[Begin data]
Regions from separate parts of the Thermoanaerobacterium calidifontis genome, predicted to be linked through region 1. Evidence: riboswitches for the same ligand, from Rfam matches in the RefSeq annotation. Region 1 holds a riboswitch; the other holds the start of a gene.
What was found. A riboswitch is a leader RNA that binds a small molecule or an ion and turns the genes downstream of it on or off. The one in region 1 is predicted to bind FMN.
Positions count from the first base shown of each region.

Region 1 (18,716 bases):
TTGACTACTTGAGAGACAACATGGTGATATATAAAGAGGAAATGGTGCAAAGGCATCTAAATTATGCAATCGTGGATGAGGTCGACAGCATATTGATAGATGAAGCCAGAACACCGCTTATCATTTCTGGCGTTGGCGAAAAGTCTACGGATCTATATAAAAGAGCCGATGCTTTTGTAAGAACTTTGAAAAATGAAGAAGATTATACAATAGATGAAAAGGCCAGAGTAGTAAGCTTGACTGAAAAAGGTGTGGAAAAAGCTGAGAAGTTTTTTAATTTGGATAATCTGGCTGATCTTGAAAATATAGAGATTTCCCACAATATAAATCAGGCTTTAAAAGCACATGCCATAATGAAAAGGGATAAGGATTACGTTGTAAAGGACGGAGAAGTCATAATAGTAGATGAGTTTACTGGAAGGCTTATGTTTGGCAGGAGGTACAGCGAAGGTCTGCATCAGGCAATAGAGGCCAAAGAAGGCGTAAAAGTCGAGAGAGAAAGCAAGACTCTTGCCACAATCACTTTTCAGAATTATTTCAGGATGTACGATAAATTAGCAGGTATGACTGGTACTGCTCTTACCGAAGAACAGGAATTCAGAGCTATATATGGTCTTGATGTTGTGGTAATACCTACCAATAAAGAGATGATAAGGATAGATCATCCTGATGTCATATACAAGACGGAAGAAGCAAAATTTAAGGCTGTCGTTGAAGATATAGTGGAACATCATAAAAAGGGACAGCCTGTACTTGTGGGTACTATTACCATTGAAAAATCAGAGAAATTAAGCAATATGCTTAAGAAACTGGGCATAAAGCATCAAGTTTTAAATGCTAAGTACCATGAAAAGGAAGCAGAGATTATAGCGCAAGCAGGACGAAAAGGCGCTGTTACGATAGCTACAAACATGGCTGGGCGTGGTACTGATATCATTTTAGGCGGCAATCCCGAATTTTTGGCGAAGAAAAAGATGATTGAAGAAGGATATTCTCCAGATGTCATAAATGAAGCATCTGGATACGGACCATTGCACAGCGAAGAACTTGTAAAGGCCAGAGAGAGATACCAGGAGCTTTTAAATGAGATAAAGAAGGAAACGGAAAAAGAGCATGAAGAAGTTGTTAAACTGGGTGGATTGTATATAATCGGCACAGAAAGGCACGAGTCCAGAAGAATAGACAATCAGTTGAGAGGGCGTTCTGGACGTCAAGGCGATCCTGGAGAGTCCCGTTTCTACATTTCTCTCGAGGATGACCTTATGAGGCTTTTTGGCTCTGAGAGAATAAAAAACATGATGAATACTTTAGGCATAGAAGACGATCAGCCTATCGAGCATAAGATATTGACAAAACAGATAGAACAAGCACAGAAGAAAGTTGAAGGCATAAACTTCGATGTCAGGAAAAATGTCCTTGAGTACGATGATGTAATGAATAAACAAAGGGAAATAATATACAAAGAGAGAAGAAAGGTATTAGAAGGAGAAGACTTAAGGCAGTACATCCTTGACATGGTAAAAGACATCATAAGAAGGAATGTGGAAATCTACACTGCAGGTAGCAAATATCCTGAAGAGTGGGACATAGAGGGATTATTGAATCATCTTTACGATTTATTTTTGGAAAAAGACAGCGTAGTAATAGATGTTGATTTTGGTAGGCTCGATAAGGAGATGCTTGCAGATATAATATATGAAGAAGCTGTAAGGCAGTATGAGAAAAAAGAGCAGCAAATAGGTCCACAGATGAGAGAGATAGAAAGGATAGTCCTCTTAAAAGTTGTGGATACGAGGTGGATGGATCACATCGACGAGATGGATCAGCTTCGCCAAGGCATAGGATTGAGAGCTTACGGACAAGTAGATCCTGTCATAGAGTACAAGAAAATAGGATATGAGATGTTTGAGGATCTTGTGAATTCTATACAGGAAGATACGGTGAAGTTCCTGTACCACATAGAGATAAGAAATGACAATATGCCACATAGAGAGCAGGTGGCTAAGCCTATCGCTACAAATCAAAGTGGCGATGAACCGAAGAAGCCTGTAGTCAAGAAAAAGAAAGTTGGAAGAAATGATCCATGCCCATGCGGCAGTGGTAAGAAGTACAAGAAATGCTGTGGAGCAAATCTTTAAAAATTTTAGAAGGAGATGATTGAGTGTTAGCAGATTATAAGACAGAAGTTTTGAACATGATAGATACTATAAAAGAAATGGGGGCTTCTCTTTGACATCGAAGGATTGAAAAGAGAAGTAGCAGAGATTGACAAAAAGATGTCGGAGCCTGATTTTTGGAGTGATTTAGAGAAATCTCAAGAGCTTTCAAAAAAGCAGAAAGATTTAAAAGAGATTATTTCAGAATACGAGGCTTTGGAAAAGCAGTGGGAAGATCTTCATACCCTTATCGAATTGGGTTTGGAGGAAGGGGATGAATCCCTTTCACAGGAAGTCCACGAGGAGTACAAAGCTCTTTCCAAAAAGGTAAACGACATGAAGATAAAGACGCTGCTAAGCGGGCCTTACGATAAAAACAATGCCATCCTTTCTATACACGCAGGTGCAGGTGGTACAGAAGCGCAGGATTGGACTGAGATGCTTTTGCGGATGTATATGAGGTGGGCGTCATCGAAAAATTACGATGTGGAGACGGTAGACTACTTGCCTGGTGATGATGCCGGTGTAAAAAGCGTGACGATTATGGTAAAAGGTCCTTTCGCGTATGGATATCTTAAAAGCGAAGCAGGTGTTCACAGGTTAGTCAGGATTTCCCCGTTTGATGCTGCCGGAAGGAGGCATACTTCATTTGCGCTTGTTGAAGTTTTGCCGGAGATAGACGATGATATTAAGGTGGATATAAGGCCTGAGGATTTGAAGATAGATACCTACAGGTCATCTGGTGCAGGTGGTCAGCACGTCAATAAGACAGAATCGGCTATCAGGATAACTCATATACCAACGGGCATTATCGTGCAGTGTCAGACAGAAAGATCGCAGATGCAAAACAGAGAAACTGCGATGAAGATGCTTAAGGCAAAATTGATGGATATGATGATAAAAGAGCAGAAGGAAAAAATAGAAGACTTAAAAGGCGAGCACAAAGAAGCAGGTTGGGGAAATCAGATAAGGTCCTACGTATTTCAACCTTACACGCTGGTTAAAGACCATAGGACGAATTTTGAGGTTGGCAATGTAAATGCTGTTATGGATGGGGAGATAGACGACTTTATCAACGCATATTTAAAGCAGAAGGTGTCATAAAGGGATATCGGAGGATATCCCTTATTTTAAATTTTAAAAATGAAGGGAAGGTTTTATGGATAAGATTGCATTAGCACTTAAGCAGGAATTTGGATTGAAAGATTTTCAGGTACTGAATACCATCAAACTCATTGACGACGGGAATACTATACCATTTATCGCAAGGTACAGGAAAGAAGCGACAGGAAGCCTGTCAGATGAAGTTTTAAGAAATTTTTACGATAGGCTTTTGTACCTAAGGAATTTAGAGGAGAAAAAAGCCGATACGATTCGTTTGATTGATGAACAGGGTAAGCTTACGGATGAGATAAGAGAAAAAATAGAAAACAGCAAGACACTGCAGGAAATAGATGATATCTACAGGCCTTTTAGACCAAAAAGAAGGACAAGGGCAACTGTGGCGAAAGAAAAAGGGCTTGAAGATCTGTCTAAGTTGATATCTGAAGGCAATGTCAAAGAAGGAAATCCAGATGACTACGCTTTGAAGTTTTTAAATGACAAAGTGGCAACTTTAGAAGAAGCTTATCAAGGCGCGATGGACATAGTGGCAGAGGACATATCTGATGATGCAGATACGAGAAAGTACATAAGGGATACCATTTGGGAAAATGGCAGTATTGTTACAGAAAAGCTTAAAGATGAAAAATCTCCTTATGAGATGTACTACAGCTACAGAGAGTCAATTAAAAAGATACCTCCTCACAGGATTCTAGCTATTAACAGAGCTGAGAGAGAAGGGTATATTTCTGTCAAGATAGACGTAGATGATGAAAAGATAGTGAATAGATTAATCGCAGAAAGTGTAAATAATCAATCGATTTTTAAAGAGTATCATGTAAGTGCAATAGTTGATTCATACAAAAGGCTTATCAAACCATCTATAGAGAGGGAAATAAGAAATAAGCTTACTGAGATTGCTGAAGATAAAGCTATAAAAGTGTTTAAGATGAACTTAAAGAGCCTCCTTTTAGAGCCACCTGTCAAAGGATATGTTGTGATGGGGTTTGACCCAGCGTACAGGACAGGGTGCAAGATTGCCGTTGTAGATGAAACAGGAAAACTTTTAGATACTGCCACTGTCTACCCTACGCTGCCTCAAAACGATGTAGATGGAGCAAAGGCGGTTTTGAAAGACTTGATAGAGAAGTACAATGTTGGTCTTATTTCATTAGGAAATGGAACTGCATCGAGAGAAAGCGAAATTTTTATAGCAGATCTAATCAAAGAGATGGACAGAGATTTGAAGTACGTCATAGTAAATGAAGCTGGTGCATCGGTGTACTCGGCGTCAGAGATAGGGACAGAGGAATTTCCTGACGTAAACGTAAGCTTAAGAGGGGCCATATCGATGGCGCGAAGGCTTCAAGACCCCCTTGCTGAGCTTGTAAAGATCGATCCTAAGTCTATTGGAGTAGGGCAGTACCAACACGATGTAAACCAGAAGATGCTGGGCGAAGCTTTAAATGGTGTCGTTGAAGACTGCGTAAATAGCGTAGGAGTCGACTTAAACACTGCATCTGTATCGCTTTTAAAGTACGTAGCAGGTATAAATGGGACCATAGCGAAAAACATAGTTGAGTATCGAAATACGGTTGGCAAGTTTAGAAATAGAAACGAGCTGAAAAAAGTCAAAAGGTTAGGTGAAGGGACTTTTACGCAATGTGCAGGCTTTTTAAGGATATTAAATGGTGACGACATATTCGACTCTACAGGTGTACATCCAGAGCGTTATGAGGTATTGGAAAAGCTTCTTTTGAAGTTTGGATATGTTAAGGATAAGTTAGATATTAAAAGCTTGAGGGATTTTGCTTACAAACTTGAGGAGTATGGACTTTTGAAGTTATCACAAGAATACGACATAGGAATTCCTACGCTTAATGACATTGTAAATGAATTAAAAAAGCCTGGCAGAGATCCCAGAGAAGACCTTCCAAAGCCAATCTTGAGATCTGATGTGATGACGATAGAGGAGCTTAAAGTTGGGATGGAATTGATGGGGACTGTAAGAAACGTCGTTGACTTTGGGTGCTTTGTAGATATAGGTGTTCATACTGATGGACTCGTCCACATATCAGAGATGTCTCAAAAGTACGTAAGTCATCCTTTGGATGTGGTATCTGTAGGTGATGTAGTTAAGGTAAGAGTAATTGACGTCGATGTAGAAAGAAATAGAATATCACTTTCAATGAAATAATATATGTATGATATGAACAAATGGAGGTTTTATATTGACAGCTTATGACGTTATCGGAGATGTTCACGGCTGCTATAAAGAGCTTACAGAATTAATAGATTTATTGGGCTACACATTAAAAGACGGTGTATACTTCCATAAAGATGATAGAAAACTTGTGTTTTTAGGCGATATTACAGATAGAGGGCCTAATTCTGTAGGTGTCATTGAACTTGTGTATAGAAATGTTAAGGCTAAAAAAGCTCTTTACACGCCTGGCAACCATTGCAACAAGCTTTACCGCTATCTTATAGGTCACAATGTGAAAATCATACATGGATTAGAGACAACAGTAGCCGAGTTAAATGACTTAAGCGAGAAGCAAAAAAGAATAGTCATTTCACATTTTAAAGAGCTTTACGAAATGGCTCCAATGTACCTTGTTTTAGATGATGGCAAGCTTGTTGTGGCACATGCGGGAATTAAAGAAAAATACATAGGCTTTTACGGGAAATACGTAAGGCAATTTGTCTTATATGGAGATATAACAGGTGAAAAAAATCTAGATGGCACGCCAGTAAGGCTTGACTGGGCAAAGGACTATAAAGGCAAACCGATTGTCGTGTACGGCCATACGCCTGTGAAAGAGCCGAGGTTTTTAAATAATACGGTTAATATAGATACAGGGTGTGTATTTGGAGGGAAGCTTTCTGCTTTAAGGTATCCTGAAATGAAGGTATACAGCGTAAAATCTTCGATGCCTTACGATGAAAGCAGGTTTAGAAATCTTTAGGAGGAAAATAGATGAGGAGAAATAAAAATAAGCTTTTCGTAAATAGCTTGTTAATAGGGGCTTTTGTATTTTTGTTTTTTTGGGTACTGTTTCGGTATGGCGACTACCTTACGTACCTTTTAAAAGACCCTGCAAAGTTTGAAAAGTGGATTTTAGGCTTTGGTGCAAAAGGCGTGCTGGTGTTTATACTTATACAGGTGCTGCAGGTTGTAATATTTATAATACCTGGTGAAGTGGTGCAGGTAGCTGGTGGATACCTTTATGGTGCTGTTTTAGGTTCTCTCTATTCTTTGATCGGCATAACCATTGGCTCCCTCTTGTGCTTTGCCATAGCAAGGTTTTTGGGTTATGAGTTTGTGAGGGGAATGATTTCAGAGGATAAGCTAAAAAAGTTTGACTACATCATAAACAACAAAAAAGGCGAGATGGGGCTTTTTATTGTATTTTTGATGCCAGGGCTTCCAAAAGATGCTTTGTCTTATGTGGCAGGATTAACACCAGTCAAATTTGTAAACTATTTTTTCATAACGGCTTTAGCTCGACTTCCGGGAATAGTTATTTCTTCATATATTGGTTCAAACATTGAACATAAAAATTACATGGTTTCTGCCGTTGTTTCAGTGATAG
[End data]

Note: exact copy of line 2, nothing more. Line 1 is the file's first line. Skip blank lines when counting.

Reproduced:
What was found. A riboswitch is a leader RNA that binds a small molecule or an ion and turns the genes downstream of it on or off. The one in region 1 is predicted to bind FMN.